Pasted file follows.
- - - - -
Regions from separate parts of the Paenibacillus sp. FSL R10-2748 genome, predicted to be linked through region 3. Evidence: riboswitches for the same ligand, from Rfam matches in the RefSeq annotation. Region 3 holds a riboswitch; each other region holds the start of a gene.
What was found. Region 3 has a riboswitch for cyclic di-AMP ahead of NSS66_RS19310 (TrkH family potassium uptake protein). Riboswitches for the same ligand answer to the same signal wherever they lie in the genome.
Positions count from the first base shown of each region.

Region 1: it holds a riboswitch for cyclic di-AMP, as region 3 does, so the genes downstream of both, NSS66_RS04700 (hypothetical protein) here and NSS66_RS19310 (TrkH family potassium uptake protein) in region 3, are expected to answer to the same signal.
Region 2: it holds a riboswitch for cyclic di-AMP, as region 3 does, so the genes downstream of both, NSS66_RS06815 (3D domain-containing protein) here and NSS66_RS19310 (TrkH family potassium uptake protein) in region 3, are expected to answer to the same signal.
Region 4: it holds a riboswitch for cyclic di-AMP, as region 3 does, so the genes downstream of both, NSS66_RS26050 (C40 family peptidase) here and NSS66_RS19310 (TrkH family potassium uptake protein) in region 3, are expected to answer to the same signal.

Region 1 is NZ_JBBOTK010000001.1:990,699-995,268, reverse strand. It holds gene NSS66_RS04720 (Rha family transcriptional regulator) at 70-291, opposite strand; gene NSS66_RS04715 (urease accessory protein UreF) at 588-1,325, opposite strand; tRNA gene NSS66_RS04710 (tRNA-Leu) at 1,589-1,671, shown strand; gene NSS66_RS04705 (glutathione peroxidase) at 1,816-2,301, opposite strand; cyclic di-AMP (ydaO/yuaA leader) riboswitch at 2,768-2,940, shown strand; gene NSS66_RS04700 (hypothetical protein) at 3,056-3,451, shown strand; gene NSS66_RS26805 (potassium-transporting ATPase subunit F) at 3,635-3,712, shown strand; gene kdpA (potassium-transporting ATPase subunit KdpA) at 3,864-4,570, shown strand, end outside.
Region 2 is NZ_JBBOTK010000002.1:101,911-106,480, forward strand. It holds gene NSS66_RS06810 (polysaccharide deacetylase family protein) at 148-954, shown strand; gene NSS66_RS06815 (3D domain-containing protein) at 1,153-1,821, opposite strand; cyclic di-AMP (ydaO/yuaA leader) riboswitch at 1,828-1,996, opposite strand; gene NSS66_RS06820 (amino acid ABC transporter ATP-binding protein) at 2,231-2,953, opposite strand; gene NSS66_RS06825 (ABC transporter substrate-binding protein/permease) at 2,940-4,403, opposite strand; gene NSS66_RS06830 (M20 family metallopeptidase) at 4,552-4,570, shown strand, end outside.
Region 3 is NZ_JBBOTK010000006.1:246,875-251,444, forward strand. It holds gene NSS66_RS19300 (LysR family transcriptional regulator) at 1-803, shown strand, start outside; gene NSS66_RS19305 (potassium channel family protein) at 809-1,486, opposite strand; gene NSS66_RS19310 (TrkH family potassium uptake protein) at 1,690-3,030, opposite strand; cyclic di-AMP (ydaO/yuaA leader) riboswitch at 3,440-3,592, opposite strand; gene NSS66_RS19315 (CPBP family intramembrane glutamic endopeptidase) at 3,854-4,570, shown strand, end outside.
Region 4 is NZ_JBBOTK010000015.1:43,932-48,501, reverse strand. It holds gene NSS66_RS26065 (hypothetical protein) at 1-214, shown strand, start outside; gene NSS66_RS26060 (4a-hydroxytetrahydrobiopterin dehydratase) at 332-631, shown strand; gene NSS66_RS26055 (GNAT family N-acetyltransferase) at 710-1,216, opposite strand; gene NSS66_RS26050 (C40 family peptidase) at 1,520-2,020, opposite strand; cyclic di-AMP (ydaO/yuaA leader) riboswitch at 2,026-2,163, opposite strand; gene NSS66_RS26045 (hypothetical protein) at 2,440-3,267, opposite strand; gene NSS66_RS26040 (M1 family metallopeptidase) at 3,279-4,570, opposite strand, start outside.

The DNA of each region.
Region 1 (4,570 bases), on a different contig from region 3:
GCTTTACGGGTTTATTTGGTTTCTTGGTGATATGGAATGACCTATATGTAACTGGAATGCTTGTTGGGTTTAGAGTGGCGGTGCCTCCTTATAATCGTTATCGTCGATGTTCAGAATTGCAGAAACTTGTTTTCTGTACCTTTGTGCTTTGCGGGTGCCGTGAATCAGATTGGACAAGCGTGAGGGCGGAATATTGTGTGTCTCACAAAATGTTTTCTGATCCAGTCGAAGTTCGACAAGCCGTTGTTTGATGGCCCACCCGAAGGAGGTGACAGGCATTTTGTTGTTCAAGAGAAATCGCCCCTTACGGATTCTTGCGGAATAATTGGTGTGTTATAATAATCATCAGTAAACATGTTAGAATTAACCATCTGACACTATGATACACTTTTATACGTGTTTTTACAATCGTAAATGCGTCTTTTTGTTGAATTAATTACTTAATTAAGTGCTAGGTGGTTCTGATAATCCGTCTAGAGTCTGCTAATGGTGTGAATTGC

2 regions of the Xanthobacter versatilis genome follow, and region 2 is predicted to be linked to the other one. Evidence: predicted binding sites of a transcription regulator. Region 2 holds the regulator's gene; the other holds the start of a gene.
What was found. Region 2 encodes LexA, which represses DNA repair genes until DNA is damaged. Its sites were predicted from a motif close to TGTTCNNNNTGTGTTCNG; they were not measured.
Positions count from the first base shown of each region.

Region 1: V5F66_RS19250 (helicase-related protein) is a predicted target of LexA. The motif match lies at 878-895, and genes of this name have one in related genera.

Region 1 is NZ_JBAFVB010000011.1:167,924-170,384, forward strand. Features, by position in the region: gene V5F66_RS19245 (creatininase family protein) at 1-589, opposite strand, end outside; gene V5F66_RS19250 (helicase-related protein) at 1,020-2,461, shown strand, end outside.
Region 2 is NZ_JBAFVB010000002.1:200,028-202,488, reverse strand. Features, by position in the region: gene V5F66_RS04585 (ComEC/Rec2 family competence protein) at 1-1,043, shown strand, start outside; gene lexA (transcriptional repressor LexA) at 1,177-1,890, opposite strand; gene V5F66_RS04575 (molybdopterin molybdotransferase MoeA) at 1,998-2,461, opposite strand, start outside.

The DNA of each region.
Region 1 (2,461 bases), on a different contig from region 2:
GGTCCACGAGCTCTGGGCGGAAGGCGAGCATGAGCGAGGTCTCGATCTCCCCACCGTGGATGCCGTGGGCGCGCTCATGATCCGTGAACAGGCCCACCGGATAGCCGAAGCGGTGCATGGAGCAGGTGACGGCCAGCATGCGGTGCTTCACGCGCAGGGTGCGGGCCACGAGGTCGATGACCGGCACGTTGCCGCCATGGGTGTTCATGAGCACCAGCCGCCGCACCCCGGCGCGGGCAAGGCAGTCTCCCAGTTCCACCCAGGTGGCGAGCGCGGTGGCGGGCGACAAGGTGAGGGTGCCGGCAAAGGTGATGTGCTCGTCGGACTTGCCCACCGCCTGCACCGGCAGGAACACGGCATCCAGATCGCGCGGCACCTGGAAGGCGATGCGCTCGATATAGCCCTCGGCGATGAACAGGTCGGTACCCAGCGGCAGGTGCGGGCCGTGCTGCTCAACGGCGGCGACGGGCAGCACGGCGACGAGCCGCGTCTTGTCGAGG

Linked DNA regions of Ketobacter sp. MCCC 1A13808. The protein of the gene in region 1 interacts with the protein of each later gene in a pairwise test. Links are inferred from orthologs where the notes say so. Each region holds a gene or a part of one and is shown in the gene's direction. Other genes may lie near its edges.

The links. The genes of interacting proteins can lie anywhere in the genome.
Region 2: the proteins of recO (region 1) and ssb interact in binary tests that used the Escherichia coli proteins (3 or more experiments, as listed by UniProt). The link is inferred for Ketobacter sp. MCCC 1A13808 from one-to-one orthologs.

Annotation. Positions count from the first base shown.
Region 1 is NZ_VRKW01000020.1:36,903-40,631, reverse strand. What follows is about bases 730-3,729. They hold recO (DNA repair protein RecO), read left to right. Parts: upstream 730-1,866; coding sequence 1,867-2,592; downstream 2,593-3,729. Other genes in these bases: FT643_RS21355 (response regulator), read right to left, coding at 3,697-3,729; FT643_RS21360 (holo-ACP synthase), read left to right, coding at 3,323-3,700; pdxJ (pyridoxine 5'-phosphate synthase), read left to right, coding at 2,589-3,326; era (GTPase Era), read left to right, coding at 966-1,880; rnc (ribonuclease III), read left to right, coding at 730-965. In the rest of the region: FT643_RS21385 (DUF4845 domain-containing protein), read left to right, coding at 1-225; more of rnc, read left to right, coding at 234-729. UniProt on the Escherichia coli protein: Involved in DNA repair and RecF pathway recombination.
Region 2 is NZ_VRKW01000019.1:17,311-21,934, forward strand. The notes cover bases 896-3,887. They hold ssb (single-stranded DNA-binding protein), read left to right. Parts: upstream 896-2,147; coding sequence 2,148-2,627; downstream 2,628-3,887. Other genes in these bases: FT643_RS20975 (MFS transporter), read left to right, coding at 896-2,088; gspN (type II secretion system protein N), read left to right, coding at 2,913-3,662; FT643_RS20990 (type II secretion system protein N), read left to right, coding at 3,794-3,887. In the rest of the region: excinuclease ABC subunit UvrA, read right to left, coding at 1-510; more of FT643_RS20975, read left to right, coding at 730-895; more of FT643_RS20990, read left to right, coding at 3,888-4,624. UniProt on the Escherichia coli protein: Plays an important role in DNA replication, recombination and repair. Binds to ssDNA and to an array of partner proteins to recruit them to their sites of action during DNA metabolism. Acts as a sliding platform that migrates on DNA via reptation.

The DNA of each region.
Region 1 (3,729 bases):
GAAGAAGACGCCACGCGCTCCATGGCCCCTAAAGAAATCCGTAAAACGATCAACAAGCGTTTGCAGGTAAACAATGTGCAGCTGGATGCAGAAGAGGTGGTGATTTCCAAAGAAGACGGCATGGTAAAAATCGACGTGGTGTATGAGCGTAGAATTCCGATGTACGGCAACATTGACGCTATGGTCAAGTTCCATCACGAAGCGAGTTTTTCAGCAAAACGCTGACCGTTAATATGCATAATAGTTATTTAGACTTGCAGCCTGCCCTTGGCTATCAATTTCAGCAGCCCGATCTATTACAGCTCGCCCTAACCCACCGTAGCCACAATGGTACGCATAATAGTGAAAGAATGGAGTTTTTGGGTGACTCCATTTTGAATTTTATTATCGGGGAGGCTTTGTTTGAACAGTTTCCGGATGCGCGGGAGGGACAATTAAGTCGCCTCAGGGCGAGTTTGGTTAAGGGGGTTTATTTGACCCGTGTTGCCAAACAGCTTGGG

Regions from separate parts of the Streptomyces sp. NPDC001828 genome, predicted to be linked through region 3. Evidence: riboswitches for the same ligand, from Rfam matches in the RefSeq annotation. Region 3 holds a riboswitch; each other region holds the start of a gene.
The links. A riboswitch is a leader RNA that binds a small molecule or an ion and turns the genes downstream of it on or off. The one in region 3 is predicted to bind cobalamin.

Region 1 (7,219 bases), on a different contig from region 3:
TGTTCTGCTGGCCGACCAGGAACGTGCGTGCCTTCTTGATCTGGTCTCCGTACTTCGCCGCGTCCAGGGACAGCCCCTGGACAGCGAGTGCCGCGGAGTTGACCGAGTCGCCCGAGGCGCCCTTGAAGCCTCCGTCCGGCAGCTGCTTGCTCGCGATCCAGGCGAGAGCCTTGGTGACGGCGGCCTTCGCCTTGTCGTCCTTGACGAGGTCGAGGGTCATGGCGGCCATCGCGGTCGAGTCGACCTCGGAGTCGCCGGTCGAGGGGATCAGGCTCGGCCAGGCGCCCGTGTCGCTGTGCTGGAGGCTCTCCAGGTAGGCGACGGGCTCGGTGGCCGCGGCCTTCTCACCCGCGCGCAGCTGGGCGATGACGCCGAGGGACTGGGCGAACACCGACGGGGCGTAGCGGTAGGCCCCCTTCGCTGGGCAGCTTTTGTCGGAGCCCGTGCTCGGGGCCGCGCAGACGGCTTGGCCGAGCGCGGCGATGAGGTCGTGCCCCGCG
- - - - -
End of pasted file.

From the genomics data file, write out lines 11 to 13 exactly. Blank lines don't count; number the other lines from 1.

The DNA of each region.
Region 1 (4,570 bases), on a different contig from region 3:
GCTTTACGGGTTTATTTGGTTTCTTGGTGATATGGAATGACCTATATGTAACTGGAATGCTTGTTGGGTTTAGAGTGGCGGTGCCTCCTTATAATCGTTATCGTCGATGTTCAGAATTGCAGAAACTTGTTTTCTGTACCTTTGTGCTTTGCGGGTGCCGTGAATCAGATTGGACAAGCGTGAGGGCGGAATATTGTGTGTCTCACAAAATGTTTTCTGATCCAGTCGAAGTTCGACAAGCCGTTGTTTGATGGCCCACCCGAAGGAGGTGACAGGCATTTTGTTGTTCAAGAGAAATCGCCCCTTACGGATTCTTGCGGAATAATTGGTGTGTTATAATAATCATCAGTAAACATGTTAGAATTAACCATCTGACACTATGATACACTTTTATACGTGTTTTTACAATCGTAAATGCGTCTTTTTGTTGAATTAATTACTTAATTAAGTGCTAGGTGGTTCTGATAATCCGTCTAGAGTCTGCTAATGGTGTGAATTGC